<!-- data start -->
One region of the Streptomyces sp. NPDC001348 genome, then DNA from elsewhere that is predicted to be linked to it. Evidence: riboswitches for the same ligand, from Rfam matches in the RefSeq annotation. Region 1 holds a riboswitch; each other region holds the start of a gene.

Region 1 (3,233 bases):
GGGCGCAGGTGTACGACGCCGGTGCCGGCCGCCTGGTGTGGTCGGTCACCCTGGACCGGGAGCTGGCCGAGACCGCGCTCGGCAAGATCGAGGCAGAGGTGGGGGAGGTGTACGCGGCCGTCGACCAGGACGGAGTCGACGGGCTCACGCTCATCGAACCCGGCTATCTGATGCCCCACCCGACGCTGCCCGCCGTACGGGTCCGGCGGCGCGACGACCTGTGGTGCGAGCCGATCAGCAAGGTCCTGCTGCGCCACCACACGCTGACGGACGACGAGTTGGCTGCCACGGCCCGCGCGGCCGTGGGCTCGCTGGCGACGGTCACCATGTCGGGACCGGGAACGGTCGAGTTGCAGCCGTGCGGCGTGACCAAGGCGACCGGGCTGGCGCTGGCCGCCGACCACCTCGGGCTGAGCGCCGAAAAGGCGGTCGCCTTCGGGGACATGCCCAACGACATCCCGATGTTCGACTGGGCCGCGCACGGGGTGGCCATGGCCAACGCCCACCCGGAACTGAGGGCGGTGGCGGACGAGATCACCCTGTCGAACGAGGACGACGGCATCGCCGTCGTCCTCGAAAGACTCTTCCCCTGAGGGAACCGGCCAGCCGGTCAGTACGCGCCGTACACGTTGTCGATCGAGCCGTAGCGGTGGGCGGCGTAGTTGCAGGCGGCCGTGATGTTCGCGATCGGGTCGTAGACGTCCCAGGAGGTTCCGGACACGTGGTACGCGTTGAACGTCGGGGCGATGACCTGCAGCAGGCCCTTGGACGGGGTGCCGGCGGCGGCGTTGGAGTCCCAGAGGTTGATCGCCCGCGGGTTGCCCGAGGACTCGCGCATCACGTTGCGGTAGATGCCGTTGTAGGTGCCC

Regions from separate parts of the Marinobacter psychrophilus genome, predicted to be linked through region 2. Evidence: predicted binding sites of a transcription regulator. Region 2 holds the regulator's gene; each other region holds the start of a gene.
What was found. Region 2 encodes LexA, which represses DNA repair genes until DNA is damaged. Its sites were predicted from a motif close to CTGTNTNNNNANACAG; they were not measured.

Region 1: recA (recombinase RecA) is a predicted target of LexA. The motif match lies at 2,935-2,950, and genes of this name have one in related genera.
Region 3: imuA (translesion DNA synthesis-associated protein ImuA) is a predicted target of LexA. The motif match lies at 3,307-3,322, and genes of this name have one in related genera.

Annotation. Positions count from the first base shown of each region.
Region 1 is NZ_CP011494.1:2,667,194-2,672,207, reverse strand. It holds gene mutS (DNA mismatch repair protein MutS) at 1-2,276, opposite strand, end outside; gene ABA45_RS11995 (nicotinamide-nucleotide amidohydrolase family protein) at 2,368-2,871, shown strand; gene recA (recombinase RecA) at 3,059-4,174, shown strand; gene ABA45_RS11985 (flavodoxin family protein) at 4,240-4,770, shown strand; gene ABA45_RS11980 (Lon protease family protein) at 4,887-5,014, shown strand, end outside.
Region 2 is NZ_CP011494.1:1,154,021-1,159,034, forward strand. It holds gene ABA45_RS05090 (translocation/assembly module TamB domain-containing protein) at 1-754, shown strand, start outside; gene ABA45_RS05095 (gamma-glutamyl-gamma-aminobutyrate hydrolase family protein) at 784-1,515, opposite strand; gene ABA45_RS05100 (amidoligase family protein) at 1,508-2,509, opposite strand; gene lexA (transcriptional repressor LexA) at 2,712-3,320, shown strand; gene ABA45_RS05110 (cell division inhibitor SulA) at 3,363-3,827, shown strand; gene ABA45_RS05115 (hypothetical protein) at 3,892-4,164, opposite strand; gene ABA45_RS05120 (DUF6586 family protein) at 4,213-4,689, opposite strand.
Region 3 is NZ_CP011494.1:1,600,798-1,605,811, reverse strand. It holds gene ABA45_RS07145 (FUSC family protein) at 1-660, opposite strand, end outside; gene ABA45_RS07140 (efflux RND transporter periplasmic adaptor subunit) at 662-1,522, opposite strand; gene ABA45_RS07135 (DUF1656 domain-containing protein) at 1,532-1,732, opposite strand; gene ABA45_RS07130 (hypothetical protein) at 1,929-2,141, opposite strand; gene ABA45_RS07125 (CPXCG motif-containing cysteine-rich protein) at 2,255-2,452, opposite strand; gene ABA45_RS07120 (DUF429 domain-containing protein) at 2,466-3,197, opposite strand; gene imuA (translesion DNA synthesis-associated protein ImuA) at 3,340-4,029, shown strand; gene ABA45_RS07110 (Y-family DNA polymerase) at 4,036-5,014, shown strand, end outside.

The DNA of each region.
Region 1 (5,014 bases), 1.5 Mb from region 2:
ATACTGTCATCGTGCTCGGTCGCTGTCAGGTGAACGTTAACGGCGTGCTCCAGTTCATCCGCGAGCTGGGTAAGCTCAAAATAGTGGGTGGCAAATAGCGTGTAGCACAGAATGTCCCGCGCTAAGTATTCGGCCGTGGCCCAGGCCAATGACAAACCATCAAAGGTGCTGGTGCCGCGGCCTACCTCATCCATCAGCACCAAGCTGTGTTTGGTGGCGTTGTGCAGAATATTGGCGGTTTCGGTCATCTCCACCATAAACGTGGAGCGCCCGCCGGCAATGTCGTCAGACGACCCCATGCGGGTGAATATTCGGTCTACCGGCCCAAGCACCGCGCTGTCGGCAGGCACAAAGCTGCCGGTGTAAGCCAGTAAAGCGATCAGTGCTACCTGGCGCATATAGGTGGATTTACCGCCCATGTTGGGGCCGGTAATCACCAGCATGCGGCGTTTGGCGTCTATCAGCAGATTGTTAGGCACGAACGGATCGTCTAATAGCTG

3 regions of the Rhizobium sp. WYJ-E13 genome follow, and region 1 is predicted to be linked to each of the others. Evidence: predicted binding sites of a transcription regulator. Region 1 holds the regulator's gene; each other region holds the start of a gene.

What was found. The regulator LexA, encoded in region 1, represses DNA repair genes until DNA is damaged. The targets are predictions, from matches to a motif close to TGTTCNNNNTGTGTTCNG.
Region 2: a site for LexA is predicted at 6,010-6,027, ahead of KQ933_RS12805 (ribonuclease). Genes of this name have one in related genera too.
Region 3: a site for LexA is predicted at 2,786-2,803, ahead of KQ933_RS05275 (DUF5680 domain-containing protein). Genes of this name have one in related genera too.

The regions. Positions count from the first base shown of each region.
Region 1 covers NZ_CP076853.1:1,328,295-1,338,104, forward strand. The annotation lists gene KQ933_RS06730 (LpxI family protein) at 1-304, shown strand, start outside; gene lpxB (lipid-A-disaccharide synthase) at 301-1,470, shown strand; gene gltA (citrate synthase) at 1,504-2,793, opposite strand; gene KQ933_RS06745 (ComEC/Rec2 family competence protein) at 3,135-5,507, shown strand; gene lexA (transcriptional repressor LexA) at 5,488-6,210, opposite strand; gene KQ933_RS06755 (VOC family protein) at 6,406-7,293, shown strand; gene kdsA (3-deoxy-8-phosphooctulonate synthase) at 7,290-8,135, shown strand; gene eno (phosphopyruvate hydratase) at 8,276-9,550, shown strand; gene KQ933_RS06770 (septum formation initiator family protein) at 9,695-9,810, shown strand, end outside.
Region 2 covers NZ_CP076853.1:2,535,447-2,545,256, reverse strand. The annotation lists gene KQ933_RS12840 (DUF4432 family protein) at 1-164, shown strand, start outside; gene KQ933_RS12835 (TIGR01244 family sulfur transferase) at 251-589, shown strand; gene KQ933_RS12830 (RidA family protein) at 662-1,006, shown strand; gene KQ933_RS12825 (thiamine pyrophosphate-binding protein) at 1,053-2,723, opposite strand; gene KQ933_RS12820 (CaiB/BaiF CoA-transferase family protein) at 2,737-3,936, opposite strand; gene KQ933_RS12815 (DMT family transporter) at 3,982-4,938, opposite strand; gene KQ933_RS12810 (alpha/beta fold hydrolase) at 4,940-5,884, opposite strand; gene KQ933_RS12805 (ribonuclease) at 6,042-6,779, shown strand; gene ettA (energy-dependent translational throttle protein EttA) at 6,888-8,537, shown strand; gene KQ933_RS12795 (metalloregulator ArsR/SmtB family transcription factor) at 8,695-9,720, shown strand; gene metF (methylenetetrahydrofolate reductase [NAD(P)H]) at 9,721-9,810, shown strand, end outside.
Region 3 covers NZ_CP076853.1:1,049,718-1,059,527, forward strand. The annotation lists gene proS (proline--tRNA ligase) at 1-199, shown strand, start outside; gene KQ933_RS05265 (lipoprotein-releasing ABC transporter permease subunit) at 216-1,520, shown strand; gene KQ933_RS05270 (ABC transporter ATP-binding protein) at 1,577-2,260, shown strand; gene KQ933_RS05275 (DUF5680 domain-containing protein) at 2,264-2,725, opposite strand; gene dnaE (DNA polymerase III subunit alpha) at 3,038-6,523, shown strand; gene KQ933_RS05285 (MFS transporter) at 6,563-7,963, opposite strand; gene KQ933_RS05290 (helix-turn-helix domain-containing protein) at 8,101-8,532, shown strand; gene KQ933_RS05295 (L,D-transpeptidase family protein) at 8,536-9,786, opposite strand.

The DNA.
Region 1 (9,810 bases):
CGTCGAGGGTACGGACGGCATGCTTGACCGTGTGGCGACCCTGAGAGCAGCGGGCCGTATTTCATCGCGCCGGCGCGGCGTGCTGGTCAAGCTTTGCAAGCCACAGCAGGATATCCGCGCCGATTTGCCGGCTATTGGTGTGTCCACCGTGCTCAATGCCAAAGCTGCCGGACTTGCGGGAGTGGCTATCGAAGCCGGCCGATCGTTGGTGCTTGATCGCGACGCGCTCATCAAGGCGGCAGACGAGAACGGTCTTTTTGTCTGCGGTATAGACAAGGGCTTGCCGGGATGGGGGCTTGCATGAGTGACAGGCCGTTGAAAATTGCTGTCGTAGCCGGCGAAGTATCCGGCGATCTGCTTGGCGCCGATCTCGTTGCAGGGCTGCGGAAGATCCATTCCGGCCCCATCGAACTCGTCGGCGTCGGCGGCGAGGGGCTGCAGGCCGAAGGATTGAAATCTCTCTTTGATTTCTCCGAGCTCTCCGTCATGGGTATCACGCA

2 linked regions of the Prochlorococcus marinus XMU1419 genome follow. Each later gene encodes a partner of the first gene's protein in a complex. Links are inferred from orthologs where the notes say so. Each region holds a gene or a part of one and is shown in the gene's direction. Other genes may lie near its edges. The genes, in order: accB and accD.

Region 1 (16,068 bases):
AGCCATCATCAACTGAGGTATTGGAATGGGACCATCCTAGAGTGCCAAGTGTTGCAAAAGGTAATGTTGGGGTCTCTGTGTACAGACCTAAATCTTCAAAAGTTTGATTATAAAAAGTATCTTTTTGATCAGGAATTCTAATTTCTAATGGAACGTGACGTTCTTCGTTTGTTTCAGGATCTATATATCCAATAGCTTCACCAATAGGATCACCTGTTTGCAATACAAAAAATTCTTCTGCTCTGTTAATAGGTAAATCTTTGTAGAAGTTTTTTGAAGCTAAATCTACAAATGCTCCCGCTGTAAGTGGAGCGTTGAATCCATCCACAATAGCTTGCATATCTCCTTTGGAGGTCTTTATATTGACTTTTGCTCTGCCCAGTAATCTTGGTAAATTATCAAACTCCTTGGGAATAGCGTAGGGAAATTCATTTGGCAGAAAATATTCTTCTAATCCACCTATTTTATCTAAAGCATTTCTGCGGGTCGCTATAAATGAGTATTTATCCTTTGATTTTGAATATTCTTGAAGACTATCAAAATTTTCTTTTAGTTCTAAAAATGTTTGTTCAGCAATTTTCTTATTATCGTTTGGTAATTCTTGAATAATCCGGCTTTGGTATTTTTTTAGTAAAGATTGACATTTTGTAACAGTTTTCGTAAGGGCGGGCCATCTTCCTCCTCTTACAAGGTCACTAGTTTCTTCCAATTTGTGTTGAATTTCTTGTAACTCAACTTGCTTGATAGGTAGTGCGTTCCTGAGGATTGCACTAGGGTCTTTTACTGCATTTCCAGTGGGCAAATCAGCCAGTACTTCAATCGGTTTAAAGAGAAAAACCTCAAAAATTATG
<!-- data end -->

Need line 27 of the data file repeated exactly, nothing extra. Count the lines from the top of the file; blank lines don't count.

Region 1 (16,068 bases):